Freedom Forum organized a roundtable discussion on “Freedom of Expression Issues and Implementation of National Cyber Security Policy” in Kathmandu on February 4 in a bid to garner information from the government and stakeholders especially on the FoE issues and concerns surrounding cyberspace.

On the occasion, FF Executive Chief Taranath Dahal initiated the discussion, shedding light on objectives of the event. He spoke on the delayed policy making process in Nepal. “As the winter session of the federal parliament is to begin next day, the discussion is held to build shared perspective on FoE issues on cyber,” he said, reminding that government’s previous efforts as on information technology bill had failed to ensure FoE. Thus, activism and critical discussion on the issue is pertinent, he underlined.

Following the context setting, Joint Secretary at Ministry of Communications and Information Technology Netra Prasad Subedi informed the participants about pending bill at the parliament and the bills in drafting process. While Media Council Bill and National Mass Communication Bill are in priority for discussion, Information Technology and Cyber Security bill is also being drafted, he said, adding that Social Media Regulation Bill is most challenging at present to build unified stand, he said.

“We believe the Social Media Regulation Bill should be in contextual so we expect feedbacks on it,” Joint Secretary Subedi marked.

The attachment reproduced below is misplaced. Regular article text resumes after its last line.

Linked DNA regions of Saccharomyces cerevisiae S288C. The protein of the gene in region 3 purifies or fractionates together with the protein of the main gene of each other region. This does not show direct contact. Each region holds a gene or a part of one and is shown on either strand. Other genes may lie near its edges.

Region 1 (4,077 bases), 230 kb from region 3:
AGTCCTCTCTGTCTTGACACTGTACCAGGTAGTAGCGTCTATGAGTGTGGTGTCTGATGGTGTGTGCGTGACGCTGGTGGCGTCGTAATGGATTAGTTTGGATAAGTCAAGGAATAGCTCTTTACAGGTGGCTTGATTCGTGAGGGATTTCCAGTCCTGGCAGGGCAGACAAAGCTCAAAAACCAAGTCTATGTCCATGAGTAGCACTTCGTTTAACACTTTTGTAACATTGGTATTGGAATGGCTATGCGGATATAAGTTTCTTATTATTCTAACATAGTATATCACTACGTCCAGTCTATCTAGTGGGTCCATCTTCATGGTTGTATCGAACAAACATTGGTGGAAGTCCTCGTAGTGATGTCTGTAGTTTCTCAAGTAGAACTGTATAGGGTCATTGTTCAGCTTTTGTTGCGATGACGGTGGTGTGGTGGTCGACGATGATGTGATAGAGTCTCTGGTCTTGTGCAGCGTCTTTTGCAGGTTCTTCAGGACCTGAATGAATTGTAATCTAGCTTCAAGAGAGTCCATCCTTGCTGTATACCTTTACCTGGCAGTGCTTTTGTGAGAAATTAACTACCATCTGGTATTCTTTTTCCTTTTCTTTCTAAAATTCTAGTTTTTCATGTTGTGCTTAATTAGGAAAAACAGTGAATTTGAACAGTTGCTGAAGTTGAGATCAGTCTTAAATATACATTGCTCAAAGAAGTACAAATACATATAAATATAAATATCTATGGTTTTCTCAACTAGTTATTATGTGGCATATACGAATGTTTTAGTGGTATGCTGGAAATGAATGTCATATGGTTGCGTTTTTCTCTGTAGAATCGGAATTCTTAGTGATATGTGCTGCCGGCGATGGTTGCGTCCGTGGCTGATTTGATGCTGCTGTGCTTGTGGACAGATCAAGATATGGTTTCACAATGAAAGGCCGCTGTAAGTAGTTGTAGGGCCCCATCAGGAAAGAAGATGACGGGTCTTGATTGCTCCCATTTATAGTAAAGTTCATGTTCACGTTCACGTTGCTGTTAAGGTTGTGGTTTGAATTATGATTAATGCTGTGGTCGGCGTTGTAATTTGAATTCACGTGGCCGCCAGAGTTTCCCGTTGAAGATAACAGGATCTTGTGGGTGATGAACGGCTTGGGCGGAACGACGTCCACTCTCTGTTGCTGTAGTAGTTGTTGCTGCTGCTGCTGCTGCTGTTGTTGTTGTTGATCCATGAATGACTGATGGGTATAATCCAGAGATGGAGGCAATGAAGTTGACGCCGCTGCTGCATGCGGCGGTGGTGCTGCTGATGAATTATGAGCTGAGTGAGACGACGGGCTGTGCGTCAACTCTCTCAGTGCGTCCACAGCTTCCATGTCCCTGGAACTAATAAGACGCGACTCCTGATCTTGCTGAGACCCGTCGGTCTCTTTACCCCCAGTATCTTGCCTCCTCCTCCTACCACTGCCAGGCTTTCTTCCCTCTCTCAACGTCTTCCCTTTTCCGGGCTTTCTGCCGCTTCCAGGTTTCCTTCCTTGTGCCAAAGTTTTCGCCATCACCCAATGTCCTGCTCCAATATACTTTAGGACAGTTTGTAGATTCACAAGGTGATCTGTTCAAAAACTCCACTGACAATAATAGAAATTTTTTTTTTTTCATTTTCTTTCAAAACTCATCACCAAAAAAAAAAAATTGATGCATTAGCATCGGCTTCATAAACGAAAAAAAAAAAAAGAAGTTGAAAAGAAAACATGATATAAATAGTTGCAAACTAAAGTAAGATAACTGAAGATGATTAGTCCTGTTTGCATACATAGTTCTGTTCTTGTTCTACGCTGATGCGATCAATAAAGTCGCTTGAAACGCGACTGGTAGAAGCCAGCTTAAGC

Chairman at Nepal Digital Leads, Ananda Raj Khanal, expressed dissatisfaction towards policy drafting process. For drafting policy, one should understand its ecosystem and components very well, platform analysis is also important. “I would suggest to merge IT and Cybercrime Bill and start from ‘zero’ by addressing concerns from stakeholders,” Khanal said.

Tanka Aryal from Digital Rights Nepal presented a brief review of the National Cyber Security Policy and Social Media Regulation Bill (draft). “Thirty-five civil society organizations jointly submitted a memorandum on the draft bill to the Ministry. The bill aims at regulating contents and FoE online where there is our strong reservation. It is okay to regulate platforms but while regulating contents citizen’s right to FoE must not be curtailed,” he viewed. The bill also contains criminalizing provisions which are already addressed by other laws so this may be dual threat to citizens, Aryal argued.

FF Chief Executive Dahal chipped in that criminalizing FoE practice using state power is a major of serious concern in the draft bill. It is detrimental to democracy.

Asserting to Dahal’s comment, Center for Media Research’s Ujjwal Acharya claimed law making process in Nepal is anecdotal, it is not evidence-based. “I simply urge the government to at least address our concerns and recommendations in the bills during discussion sessions to make us accountable and responsible in policy making process. Also please let me know which provision in the bills show state’s accountability”, Acharya remarked.

“We are backward in policy making process, policy-level experts should map the legislative process with wider stakeholders’ consultation. Introspection is required in law making process- whether the concerned law is required in developing nation like Nepal”, said Chairperson at Media Action Nepal Laxman Datt Pant, “I would say principally the Social Media Regulation Bill should be nullified.”

Moreover, Anujraj Dhungel from added, “While the Nepal Telecommunication Authority is regulating online contents these days, the government is preparing the draft bill to amend NTA Act but who is drafting it and how is yet to be known.”